Fam Pract Manag. 2001 Sep;8(8):57.

Translator requirements


Our practice provides translators for hearing-impaired patients in compliance with the Americans with Disabilities Act (ADA), but we’ve been asking our non-English-speaking patients to bring their own translators with them. These patients are telling us we’re required by law to provide translators for them too. I had never heard the ADA law applied to non-English-speaking patients. Is this true?


It’s true that you’re required to provide translators for your non-English-speaking patients, but the requirement is made in Title VI of the Civil Rights Act, not in the ADA. Title VI, which forbids discrimination by any program that receives money from the federal government, requires that health and social service providers give their limited-English-proficient (LEP) patients meaningful access to their services, which may entail offering translation services. These services must be provided to the patients free of charge.

Here’s how your practice can comply with both Title VI and the ADA and meet the needs of all your patients:

• Post signs stating that federal and state laws prohibit discrimination in the workplace and in the services offered.

• Create an anti-discrimination policy that includes specific instructions to your employees on how to handle situations such as caring for LEP patients. Train current and new employees on your anti-discrimination policy.

• Develop and continually update a listing of certified interpreters for hearing-impaired patients and LEP patients. Keep the numbers of over-the-phone translation services handy for emergency situations. These services are offered by many long-distance phone companies.

• If LEP patients sharing a common language represent more than 1 percent of your practice’s total patient population, consider hiring someone who speaks that language or establish and maintain contact with local church, civil and ethnic groups that may provide volunteer language-interpretation services.

• Compile and maintain a list of all patients who may require interpretation services and include in your annual budget the cost of your plan to provide these services for them.

The Department of Health and Human Services (HHS) provides policy guidance for the LEP requirement of Title VI at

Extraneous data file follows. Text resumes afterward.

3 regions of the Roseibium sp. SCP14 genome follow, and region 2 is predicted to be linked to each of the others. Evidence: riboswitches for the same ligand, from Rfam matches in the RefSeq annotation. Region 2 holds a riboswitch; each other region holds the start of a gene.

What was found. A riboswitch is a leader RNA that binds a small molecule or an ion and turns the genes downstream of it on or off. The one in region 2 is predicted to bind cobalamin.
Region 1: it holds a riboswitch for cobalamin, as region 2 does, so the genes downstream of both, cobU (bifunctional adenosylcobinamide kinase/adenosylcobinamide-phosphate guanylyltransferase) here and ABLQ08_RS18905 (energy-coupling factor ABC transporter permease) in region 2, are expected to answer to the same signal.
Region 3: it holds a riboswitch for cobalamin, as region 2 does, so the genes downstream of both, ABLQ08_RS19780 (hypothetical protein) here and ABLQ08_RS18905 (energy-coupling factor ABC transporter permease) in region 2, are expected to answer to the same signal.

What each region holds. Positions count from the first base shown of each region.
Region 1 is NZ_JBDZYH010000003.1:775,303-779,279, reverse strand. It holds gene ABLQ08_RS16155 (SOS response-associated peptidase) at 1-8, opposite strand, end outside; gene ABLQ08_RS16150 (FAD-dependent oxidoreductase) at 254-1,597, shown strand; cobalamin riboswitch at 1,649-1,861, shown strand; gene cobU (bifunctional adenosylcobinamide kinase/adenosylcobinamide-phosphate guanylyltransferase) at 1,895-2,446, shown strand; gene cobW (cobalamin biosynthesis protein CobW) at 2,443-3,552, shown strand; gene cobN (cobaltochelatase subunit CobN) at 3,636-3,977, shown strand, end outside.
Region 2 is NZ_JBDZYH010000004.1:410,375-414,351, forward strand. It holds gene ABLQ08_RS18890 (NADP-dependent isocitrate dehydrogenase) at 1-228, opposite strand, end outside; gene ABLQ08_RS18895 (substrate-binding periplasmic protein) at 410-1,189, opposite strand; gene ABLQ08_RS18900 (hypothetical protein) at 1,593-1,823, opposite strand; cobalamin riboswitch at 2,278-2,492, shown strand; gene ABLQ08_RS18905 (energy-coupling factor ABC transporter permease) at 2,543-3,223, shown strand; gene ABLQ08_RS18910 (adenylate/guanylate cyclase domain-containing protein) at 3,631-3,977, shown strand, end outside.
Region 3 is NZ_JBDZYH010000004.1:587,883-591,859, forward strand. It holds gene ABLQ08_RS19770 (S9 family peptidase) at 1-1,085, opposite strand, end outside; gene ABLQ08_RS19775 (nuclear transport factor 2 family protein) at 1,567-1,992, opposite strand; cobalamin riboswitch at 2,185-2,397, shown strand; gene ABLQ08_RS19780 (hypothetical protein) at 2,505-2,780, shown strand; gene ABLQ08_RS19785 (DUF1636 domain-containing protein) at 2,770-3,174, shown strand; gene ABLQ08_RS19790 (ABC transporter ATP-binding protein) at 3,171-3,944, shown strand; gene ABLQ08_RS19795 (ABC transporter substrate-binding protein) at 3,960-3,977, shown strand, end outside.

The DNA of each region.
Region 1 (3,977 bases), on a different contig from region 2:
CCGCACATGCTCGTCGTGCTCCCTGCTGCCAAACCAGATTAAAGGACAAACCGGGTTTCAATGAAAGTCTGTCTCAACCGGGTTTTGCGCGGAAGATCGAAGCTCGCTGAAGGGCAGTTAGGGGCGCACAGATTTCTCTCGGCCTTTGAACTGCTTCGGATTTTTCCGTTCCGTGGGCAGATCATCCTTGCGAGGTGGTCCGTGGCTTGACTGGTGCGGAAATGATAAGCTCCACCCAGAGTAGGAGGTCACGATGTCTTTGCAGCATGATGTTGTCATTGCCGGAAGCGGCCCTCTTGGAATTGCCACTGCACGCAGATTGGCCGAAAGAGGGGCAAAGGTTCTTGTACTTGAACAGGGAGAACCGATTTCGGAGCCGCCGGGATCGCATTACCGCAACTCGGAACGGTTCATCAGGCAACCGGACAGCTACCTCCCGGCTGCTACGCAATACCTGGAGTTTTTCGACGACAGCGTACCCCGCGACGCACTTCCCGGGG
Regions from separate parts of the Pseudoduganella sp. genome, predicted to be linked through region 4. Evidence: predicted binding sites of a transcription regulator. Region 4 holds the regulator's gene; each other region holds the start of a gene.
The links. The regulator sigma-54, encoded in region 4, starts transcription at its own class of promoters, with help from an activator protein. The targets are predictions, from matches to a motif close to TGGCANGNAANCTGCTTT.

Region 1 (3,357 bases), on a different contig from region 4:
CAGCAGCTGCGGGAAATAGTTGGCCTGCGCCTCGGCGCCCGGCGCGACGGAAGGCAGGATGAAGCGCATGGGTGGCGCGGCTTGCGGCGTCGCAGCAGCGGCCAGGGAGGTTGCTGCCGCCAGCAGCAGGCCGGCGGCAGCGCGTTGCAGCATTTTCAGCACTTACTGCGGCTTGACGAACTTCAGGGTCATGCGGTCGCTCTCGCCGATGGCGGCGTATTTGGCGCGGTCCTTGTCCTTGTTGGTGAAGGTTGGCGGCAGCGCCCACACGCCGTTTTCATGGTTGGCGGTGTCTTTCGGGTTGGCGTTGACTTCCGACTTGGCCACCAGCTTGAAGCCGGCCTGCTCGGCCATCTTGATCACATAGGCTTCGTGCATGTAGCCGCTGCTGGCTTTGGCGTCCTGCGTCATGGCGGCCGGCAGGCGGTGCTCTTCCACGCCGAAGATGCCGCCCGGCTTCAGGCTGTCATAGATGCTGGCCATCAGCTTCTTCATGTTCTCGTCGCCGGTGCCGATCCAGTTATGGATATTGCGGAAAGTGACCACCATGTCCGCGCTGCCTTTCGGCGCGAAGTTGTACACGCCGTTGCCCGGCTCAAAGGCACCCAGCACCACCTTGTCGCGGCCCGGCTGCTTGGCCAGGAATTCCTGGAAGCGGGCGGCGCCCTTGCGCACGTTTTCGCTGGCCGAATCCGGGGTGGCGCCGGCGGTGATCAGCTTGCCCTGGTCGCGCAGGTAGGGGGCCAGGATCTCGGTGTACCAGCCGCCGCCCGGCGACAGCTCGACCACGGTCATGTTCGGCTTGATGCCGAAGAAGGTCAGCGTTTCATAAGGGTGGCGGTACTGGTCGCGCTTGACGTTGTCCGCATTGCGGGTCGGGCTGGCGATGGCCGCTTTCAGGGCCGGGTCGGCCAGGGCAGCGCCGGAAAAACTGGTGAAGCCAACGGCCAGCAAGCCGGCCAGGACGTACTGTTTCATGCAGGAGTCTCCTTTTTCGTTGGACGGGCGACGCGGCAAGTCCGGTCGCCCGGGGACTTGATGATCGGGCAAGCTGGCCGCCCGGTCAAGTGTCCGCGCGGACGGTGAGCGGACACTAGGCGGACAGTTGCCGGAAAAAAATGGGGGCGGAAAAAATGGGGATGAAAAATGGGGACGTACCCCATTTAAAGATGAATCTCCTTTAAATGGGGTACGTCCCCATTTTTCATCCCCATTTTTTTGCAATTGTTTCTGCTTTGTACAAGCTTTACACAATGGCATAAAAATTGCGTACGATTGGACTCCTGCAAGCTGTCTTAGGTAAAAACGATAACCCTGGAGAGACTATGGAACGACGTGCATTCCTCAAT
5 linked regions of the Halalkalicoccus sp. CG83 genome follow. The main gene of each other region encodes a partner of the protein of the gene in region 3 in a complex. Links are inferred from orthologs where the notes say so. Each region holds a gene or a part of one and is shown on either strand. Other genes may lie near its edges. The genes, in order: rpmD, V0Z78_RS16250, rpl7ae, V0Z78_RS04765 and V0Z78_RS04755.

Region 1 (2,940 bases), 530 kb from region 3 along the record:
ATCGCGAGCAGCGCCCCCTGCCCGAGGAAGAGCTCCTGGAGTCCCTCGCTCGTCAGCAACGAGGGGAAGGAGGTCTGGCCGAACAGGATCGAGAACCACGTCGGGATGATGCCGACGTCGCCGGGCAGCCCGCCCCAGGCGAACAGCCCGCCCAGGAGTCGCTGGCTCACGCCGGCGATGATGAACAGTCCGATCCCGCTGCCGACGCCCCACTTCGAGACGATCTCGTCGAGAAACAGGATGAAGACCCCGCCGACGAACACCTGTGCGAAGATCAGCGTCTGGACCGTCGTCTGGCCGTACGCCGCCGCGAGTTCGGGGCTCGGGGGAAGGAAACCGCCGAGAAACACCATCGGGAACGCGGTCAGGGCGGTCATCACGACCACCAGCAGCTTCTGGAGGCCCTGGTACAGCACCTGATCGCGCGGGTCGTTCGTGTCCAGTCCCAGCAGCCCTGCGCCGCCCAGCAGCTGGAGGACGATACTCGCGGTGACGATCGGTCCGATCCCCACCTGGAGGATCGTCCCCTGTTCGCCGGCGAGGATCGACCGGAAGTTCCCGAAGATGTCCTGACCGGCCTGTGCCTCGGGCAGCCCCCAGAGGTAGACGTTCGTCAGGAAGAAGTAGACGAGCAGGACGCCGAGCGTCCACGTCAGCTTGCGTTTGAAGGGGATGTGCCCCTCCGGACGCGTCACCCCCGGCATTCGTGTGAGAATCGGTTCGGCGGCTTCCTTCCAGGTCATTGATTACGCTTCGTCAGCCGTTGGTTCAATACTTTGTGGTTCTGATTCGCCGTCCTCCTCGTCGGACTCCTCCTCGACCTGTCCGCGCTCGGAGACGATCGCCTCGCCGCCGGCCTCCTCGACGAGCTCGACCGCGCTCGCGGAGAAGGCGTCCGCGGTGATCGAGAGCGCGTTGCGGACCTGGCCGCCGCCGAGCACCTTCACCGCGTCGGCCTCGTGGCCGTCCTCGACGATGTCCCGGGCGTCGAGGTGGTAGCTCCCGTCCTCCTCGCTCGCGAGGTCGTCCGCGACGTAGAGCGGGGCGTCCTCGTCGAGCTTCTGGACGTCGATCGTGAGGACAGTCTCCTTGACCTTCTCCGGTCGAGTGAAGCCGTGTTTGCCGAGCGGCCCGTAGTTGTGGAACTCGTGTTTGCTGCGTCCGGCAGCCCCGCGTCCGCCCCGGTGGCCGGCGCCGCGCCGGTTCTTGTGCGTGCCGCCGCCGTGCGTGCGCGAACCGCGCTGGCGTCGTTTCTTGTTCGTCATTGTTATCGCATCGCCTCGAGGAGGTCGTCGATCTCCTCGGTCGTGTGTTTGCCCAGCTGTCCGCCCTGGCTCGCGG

Using electronic signatures


What is an electronic signature, and how can it be used by physicians?


At this stage of development, an “electronic signature” is typically just a fancy term for an ordinary password you use to attest to your identity when your computer system requires authentication for legal purposes. Your “signature” should be a different password than the one used to log into your computer. When you type in your signature, the system performs a check to verify whether you are who you claim to be. The computer’s check can be as simple as comparing the newly typed characters against a previously stored password or as elaborate as using complex mathematical calculations similar to those used in some data encryption schemes.

Physicians can use electronic signatures to sign prescriptions, hospital admission orders, progress notes, etc. and to expedite their processing. However, the standards for using electronic signatures aren’t mature enough for you to expect systems written by two different companies to acknowledge signatures from each other. Before you can use electronic signatures outside of your office, you must make sure that your practice and the outside entity receiving your data have the same software. For example, some hospitals use online systems that allow physicians to input admission orders directly while their patients are still in the office. Similarly, some pharmacies have a system for validating electronic signatures that allows physicians to send electronic prescriptions with an electronic signature.

Notice of fees for delinquent accounts


What kind of notice do I need to give patients before attaching a fee to delinquent accounts?


The AMA has an ethical policy for “interest or other reasonable charges” (available online by going to, selecting “ethical opinions” and searching for “interest charges”), which states that patients should be given advance notice of such fees in the form of posted policies in the office, general leaflets or notations on the billing statement. In order to give patients fair warning, I recommend providing each of your new patients with a general information sheet that explains this and other relevant practice policies. Physician licensure regulations and fair credit and collection practice acts in each state may also deal with this issue.

* Denotes member of FP Assist, the AAFP’s online clearinghouse for consultants and attorneys.


Copyright © 2001 by the American Academy of Family Physicians.
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